- Ensure there is adequate internal protection to keep batteries from contacting metal or other batteries by wrapping them individually, either with bubble sheeting or plastic bags.
- Do not ship damaged, defective, or recalled batteries by air, as such shipments are prohibited by federal regulation. Also, UPS does not accept air shipments of recycled batteries.
- For battery-operated tools, laptops, or other appliances, provide effective protection for the switches to make sure they will not turn on accidentally during transportation.
- Lead-acid batteries contain highly corrosive liquids, making these batteries subject to U.S. and international shipping regulations. UPS hazardous materials restrictions may also apply.
- Package batteries securely to keep them from shifting, being crushed, or otherwise damaged while in transportation.
March 26, 2011 00:55 by Jeremy
What happens when you combine the energy storage of a battery with the charging rate of a capacitor? Hopefully, you'll get something like what Professor Paul Braun of Illinois has developed.
Braun (middle), along with postdoctoral researcher Huigang Zhang (right) and graduate student Xindi Yu (left), has developed a three-dimensional nanostructure for battery cathodes which allows for drastically increased charging and discharging, without losing overall capacity.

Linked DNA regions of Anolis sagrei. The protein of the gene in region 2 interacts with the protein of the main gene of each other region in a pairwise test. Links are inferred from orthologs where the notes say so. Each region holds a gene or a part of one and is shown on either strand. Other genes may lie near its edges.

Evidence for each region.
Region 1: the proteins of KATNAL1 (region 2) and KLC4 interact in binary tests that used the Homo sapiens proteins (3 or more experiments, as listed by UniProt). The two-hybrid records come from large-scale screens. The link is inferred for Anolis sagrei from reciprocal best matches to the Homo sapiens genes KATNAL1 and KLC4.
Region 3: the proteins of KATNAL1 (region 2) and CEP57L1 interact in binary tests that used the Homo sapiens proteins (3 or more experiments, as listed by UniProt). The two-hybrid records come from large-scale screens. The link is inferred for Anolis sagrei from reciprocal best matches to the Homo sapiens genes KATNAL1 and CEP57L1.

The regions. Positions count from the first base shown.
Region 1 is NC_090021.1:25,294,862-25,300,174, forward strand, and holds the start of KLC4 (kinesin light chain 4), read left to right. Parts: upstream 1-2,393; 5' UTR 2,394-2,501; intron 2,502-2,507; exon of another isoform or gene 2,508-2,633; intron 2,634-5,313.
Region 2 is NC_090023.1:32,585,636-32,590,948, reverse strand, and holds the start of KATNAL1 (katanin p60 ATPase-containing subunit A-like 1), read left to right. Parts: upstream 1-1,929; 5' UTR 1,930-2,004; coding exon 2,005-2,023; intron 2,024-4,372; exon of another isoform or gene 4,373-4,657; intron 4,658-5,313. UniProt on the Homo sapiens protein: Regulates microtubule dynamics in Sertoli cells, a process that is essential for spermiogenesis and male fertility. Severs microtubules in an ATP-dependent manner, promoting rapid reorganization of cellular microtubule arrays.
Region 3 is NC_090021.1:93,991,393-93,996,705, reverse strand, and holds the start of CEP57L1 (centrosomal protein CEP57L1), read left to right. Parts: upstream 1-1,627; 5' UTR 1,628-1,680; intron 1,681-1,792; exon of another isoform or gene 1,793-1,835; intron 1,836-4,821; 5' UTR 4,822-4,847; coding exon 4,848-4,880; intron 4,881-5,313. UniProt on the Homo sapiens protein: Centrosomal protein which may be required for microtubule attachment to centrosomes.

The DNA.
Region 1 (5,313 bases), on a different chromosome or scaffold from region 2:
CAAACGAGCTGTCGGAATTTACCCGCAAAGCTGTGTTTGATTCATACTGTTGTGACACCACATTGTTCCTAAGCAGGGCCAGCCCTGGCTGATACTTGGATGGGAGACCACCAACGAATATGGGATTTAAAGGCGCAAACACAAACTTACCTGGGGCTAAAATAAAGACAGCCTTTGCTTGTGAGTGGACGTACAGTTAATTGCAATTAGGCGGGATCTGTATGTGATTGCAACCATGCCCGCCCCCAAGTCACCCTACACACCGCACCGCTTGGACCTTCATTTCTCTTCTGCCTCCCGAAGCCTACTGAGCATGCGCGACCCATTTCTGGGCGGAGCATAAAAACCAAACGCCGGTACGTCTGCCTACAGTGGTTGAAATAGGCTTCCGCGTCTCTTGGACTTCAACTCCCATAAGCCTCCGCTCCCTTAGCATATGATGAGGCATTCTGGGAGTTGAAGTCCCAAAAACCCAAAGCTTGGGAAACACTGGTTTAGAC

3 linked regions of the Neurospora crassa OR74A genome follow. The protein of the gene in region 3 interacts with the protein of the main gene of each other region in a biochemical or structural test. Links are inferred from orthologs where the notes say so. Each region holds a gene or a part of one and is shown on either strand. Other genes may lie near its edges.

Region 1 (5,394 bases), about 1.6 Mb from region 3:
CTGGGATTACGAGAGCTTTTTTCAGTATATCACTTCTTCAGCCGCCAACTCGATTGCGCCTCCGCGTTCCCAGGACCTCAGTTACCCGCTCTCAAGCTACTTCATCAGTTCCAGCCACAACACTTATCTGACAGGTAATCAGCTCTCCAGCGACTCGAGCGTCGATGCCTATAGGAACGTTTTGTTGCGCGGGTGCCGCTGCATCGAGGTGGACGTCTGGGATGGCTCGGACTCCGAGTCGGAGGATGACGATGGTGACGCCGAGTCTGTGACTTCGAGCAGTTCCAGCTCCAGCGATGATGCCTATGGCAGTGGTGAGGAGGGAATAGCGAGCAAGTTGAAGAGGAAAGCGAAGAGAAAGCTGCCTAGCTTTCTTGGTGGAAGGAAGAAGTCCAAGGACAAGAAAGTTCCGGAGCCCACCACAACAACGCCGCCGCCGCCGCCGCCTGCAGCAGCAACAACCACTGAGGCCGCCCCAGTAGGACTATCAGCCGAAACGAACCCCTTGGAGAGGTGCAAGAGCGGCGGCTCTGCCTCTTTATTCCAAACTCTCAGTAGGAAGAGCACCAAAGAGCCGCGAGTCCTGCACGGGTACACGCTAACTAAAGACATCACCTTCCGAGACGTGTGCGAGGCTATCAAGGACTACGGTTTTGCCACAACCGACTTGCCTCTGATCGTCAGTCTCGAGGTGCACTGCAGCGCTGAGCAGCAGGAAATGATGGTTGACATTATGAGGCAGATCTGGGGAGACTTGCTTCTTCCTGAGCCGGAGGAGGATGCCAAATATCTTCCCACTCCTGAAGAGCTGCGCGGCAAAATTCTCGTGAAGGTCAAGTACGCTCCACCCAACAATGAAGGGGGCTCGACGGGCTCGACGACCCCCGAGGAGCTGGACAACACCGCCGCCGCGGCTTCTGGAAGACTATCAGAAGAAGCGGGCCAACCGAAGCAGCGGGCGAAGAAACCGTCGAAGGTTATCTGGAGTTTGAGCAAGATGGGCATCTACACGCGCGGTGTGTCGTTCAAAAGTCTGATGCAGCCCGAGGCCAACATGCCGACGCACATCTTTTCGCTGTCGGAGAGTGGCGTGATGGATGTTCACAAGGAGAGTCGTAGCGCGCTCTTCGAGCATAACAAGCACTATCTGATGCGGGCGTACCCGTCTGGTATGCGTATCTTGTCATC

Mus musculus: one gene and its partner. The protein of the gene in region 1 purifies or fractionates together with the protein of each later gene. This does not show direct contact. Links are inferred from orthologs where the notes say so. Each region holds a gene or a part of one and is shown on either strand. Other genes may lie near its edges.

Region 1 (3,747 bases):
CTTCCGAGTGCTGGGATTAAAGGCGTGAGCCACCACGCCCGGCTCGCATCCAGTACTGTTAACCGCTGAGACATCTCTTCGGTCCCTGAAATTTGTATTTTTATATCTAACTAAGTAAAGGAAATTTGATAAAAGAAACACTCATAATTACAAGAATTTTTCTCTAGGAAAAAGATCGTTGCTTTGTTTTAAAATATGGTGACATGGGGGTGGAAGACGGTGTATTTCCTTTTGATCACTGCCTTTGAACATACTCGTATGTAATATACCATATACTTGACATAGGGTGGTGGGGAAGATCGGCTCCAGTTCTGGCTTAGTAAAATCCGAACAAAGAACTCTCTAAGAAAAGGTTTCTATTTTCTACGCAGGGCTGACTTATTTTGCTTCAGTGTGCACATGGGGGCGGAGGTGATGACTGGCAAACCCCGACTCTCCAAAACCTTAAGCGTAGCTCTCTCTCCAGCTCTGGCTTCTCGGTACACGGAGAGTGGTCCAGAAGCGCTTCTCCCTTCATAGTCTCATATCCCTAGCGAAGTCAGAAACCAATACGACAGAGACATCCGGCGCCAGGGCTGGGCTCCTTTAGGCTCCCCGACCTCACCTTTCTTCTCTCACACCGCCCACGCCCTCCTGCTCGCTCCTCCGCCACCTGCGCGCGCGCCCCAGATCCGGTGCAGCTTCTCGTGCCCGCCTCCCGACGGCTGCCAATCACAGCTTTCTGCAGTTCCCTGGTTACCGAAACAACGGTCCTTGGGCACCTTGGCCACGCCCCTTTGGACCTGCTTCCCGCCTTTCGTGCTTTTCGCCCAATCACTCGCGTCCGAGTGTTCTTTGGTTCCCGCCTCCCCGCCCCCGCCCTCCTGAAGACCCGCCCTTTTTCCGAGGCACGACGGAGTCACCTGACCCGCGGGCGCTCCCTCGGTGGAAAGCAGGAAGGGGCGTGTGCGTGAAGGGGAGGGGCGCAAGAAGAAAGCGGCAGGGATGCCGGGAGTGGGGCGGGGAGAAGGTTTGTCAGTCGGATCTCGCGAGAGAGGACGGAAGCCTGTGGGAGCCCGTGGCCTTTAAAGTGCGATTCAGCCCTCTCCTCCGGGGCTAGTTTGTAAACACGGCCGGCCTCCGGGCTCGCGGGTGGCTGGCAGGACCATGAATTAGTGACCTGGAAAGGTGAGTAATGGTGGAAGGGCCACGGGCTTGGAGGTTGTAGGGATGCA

The downside is that the process of assmebling the inner parts is time-consuming; however, research can be easily picked up and continued since the processes are not limited to a particular type of battery. The group has already demonstrated usage in both Li-Ion and NiMH versions.
These types of batteries could be especially useful in electric vehicles. If research is continued in this field, it could be another candidate for future use, which would eventually mean the replacement of current types of batteries.
March 25, 2011 00:59 by Jeremy
I know what you're thinking: those look like the phone cases that envelop your whole phone. Right? Wrong. These are actually some concept phones brought about by Kyocera. The idea behind them is that the phones will change shape based on certain circumstances: some will bend to your hand's grip and size, while others will re-form depending on your mood.
According to Kyocera, "70% of how we communicate is through our non verbal body language. This means only 30% of our intended message is conveyed through telecommunications. Realizing the nuances of unspoken communication, these surfaces morph to physically convey emotions to the call recipient."
How would it actually change based on your mood? Better yet, where would the battery be if the phone will continue to mold based on certain situations? Kyocera's answer lies with their definition of Biomimicry: "a polymer battery laminated with polytronic technology, provides the structure of this device."
Check out a few of the nifty shapes these (hopefully real in the future) phones can mold into: